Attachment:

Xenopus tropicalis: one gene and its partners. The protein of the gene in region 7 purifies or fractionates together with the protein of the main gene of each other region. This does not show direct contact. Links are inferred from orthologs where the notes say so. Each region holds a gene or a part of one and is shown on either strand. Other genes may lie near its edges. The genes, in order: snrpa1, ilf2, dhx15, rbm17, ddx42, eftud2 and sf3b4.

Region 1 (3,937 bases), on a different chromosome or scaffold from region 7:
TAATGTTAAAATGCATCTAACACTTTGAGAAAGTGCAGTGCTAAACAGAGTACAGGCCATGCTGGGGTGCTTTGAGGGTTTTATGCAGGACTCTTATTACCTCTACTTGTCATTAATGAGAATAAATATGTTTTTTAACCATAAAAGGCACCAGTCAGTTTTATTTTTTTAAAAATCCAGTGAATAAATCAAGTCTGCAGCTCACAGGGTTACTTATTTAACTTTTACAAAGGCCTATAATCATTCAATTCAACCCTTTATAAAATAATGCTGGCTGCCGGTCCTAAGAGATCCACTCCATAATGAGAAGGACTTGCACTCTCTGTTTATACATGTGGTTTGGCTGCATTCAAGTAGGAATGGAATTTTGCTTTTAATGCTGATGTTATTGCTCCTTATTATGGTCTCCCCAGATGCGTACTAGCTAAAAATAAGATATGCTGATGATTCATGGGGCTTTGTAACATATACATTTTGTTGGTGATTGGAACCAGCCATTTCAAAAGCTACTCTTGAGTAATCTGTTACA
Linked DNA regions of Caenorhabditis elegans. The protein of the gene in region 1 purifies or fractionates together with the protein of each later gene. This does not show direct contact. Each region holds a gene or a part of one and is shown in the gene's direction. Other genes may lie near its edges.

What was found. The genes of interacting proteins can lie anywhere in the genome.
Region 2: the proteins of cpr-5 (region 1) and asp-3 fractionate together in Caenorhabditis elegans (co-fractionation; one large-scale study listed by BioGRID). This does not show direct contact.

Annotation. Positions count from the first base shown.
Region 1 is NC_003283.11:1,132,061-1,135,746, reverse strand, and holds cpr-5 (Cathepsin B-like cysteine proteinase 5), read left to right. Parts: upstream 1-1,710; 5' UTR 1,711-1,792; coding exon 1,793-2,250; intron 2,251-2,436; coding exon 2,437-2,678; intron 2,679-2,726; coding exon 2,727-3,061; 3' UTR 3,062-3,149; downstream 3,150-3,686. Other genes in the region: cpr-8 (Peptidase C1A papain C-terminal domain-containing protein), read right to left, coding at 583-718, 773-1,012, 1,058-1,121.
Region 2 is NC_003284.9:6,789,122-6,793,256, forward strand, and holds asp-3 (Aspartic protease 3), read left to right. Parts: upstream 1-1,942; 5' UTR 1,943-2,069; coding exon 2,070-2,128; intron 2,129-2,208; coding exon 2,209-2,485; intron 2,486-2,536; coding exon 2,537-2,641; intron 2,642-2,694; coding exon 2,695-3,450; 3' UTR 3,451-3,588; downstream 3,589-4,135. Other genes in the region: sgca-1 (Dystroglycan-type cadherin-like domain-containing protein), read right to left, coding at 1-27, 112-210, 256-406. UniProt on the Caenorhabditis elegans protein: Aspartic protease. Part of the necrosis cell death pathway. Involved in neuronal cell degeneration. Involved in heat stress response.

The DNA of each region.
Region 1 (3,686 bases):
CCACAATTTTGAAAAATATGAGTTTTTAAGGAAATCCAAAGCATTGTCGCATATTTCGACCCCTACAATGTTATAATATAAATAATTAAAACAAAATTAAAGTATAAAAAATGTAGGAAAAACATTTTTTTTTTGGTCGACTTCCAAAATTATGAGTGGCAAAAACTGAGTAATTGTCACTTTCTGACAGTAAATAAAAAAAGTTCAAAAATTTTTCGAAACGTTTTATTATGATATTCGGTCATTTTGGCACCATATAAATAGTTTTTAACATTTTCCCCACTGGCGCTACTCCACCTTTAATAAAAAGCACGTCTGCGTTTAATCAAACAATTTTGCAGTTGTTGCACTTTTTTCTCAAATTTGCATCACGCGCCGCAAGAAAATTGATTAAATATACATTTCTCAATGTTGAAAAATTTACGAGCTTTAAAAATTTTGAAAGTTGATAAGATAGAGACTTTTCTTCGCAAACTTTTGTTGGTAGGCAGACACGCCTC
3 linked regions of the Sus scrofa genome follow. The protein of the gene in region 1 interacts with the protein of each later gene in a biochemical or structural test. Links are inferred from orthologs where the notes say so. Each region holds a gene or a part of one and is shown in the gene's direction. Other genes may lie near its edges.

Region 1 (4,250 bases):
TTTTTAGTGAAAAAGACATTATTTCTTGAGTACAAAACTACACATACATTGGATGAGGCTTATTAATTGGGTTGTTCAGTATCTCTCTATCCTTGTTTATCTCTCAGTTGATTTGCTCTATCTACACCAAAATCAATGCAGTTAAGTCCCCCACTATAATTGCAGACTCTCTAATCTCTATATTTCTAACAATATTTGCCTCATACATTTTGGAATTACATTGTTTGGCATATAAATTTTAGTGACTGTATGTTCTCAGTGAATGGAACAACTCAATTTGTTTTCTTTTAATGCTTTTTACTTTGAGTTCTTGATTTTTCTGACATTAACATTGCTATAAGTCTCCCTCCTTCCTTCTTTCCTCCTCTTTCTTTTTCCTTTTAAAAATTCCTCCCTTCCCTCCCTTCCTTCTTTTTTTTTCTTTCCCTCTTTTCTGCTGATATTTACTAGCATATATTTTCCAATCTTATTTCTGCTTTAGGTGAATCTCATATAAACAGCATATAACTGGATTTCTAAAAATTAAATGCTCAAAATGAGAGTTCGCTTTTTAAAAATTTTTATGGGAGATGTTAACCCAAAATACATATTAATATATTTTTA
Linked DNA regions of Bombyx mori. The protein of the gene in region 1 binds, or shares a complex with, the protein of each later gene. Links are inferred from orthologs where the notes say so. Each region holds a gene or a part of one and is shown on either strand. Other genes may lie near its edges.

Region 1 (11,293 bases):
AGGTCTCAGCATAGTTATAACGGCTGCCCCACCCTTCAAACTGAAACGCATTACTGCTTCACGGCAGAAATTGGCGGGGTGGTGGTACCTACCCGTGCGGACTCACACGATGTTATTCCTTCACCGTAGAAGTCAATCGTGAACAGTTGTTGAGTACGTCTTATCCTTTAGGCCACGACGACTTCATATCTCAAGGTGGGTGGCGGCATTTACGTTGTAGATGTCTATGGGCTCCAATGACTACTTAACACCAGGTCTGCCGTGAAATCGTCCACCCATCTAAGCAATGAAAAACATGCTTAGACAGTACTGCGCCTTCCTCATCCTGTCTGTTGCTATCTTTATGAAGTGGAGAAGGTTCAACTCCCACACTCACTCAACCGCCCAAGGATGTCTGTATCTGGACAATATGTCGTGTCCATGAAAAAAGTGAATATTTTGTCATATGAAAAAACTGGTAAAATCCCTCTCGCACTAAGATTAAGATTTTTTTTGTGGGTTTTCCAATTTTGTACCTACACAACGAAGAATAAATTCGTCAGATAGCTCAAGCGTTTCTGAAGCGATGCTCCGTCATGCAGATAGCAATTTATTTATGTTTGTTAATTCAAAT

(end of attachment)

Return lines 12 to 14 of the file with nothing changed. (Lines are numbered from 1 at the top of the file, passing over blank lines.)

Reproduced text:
CCACAATTTTGAAAAATATGAGTTTTTAAGGAAATCCAAAGCATTGTCGCATATTTCGACCCCTACAATGTTATAATATAAATAATTAAAACAAAATTAAAGTATAAAAAATGTAGGAAAAACATTTTTTTTTTGGTCGACTTCCAAAATTATGAGTGGCAAAAACTGAGTAATTGTCACTTTCTGACAGTAAATAAAAAAAGTTCAAAAATTTTTCGAAACGTTTTATTATGATATTCGGTCATTTTGGCACCATATAAATAGTTTTTAACATTTTCCCCACTGGCGCTACTCCACCTTTAATAAAAAGCACGTCTGCGTTTAATCAAACAATTTTGCAGTTGTTGCACTTTTTTCTCAAATTTGCATCACGCGCCGCAAGAAAATTGATTAAATATACATTTCTCAATGTTGAAAAATTTACGAGCTTTAAAAATTTTGAAAGTTGATAAGATAGAGACTTTTCTTCGCAAACTTTTGTTGGTAGGCAGACACGCCTC
3 linked regions of the Sus scrofa genome follow. The protein of the gene in region 1 interacts with the protein of each later gene in a biochemical or structural test. Links are inferred from orthologs where the notes say so. Each region holds a gene or a part of one and is shown in the gene's direction. Other genes may lie near its edges.

Region 1 (4,250 bases):